Tests fail to detect victim’s DNA
Honolulu police found no blood or DNA on the rock on which missing Japanese visitor Masumi Watanabe allegedly hit her head and died nor on the pickup truck tailgate where accused killer Kirk Matthew Lankford said he initially placed Watanabe's body.
Lankford, 23, is on trial in Circuit Court for the presumed murder of Watanabe, 21, who has been missing since April 12.
Honolulu Police Department evidence specialist Walter K.Y. Fung said yesterday he tested the tailgate of Lankford's Hauoli Termite & Pest Control work truck for blood using luminol and did not find any. Luminol reveals iron in blood.
Lankford had testified earlier that he put Watanabe's body on the tailgate after she jumped out of his moving truck, hit her head on a rock and died. He said the body left a tennis ball-size pool of blood which he cleaned three times -- once with some paper towels, again with spray bleach and the third time by hosing down the tailgate with water.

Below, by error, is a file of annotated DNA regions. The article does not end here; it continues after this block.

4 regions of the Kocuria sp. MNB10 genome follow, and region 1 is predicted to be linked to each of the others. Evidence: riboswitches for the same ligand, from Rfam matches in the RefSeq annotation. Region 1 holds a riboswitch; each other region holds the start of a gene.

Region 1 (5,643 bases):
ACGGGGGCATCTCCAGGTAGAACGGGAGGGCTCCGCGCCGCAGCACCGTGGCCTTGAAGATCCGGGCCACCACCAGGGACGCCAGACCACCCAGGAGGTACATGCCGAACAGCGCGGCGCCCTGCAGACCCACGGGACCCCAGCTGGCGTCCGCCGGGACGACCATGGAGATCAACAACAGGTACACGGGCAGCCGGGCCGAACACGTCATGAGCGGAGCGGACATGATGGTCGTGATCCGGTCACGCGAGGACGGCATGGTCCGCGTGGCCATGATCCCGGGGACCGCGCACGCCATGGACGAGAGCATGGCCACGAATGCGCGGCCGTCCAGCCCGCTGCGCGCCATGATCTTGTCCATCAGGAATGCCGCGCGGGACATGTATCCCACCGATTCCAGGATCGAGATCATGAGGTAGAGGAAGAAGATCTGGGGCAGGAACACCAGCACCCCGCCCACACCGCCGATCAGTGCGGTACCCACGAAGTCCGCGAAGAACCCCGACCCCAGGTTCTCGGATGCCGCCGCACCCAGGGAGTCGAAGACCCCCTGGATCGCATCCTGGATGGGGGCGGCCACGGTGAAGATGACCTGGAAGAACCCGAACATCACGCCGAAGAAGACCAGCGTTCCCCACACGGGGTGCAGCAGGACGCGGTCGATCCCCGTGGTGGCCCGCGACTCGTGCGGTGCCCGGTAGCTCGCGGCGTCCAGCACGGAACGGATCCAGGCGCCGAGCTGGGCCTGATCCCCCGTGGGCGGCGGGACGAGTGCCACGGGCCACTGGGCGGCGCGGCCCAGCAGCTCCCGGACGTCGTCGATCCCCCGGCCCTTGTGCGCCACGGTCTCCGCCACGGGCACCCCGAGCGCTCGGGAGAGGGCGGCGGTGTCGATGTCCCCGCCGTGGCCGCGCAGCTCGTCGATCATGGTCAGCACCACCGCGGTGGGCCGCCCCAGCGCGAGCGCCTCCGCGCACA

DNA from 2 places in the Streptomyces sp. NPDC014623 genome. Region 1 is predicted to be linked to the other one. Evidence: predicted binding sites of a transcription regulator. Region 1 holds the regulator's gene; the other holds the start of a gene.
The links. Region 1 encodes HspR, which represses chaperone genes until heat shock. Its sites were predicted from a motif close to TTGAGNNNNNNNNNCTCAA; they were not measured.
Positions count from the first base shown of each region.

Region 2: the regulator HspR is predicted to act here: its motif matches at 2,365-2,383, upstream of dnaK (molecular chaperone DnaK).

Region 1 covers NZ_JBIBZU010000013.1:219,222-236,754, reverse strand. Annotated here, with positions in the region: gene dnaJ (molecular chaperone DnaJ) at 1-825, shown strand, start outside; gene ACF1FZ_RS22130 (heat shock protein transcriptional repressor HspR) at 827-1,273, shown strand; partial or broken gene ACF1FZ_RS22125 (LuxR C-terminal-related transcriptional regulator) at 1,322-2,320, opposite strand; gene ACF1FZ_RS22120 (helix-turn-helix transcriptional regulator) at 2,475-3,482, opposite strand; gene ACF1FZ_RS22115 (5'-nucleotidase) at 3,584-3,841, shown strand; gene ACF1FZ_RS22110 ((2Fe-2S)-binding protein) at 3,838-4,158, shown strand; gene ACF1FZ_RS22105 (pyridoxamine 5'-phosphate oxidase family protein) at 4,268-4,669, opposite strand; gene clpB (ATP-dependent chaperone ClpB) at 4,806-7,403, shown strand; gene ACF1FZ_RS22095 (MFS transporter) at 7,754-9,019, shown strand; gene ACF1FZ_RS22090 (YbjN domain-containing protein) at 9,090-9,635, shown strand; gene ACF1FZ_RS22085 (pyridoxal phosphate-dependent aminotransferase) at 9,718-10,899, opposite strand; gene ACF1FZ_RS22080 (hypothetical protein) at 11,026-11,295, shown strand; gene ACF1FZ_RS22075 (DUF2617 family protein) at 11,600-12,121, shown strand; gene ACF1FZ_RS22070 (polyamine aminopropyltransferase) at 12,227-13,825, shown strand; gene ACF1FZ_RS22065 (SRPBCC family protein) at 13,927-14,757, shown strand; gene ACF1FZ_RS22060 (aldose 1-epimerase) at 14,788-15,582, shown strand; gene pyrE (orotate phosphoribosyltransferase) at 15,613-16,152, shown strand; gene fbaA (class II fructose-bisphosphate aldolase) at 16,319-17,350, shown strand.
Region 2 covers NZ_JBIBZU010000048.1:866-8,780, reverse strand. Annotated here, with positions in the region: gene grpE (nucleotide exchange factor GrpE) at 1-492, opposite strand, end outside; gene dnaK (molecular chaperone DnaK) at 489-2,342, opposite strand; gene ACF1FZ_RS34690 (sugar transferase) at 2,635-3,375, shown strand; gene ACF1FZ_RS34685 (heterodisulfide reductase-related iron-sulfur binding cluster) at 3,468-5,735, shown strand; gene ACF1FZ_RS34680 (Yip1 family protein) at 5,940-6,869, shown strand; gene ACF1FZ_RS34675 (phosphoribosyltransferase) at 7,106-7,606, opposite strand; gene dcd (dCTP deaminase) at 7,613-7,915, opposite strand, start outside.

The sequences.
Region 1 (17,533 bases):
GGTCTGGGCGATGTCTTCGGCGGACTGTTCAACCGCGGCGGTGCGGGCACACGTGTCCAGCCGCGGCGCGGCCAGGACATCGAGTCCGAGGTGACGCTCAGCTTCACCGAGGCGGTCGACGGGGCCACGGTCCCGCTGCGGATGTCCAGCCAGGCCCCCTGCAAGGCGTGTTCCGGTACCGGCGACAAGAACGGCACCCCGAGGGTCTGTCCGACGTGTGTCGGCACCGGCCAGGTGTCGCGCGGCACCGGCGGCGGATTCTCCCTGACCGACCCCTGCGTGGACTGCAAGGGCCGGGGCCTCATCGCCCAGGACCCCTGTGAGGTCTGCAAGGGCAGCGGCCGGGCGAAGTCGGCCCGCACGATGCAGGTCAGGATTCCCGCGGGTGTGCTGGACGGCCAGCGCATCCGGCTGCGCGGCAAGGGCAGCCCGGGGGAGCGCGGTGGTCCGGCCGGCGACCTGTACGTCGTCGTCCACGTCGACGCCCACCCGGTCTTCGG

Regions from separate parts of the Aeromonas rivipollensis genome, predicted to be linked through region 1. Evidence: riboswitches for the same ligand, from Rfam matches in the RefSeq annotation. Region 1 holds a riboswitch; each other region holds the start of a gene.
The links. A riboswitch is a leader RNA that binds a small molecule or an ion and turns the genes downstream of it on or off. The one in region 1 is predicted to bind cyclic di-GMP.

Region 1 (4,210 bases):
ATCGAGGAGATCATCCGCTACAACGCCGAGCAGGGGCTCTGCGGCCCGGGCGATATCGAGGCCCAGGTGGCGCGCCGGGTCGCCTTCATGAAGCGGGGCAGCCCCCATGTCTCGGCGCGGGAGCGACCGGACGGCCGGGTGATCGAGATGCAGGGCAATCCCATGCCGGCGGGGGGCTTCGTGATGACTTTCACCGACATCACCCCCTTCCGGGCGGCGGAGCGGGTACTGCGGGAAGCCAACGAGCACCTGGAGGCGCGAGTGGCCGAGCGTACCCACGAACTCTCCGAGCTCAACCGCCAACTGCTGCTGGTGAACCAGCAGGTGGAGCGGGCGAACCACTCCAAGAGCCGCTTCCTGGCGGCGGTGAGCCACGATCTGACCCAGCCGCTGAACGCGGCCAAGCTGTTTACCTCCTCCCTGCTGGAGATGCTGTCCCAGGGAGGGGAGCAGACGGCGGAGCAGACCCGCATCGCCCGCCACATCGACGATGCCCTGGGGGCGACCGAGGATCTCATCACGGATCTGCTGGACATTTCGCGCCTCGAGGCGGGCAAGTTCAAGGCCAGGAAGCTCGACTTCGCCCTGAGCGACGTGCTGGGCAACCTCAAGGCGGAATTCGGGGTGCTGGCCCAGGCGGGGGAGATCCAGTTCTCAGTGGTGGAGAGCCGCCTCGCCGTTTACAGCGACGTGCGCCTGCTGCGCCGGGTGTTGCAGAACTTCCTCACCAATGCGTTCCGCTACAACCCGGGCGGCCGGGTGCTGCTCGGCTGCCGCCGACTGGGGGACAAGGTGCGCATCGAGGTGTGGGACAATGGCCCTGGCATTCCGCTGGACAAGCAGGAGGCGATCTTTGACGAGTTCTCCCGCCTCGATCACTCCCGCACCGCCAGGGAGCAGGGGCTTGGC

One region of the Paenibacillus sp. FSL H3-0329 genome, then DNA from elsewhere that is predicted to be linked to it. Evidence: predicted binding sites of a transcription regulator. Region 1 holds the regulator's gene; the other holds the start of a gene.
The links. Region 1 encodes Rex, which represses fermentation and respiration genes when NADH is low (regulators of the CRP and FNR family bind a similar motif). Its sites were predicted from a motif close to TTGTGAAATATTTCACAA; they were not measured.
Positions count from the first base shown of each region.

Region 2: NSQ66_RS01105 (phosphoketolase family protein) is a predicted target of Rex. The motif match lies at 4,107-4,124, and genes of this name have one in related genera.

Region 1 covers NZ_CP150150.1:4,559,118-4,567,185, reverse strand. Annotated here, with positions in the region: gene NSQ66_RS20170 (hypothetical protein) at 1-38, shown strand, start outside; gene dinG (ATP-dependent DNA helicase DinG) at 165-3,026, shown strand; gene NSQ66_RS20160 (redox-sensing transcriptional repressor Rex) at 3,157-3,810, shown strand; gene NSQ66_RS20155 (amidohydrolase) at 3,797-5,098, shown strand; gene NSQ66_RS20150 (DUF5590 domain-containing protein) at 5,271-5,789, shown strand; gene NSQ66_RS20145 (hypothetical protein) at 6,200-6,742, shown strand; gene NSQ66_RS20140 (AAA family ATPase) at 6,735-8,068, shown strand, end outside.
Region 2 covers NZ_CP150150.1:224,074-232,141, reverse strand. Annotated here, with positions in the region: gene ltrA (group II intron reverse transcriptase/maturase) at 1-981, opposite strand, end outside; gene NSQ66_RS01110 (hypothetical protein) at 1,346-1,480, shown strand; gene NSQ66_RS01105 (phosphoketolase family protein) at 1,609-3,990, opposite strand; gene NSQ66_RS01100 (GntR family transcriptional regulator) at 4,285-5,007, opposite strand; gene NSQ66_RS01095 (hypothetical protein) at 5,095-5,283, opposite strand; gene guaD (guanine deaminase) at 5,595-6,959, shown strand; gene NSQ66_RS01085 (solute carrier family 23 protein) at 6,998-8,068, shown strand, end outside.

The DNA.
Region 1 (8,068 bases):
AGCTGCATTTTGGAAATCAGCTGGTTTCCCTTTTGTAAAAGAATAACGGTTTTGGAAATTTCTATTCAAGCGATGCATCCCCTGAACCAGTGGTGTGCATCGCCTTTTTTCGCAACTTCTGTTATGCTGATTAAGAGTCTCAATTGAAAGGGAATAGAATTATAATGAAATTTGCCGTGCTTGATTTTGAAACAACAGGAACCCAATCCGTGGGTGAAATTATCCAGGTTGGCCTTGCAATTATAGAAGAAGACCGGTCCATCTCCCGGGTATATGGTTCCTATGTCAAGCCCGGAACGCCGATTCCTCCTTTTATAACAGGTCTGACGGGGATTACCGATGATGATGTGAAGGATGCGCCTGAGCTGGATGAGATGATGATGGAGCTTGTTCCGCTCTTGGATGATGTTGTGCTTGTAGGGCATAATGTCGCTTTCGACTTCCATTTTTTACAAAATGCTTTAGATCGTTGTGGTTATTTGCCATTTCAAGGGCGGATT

Police also looked for blood on some rocks off Makana Road in Pupukea that Lankford said are the ones on which Watanabe probably hit her head.
Police DNA specialist Barrie Chua-Chiaco said he tested swabs that had been applied to the rocks.
"There was no blood detected on the swabs from the rocks. In regards to the DNA testing, there was no DNA profile obtained from those swabs from the rocks," Chua-Chiaco said.
But he said that is not surprising since the rocks would have been exposed to rain for the past year, which would dilute DNA samples, and to sunlight, which breaks down blood samples.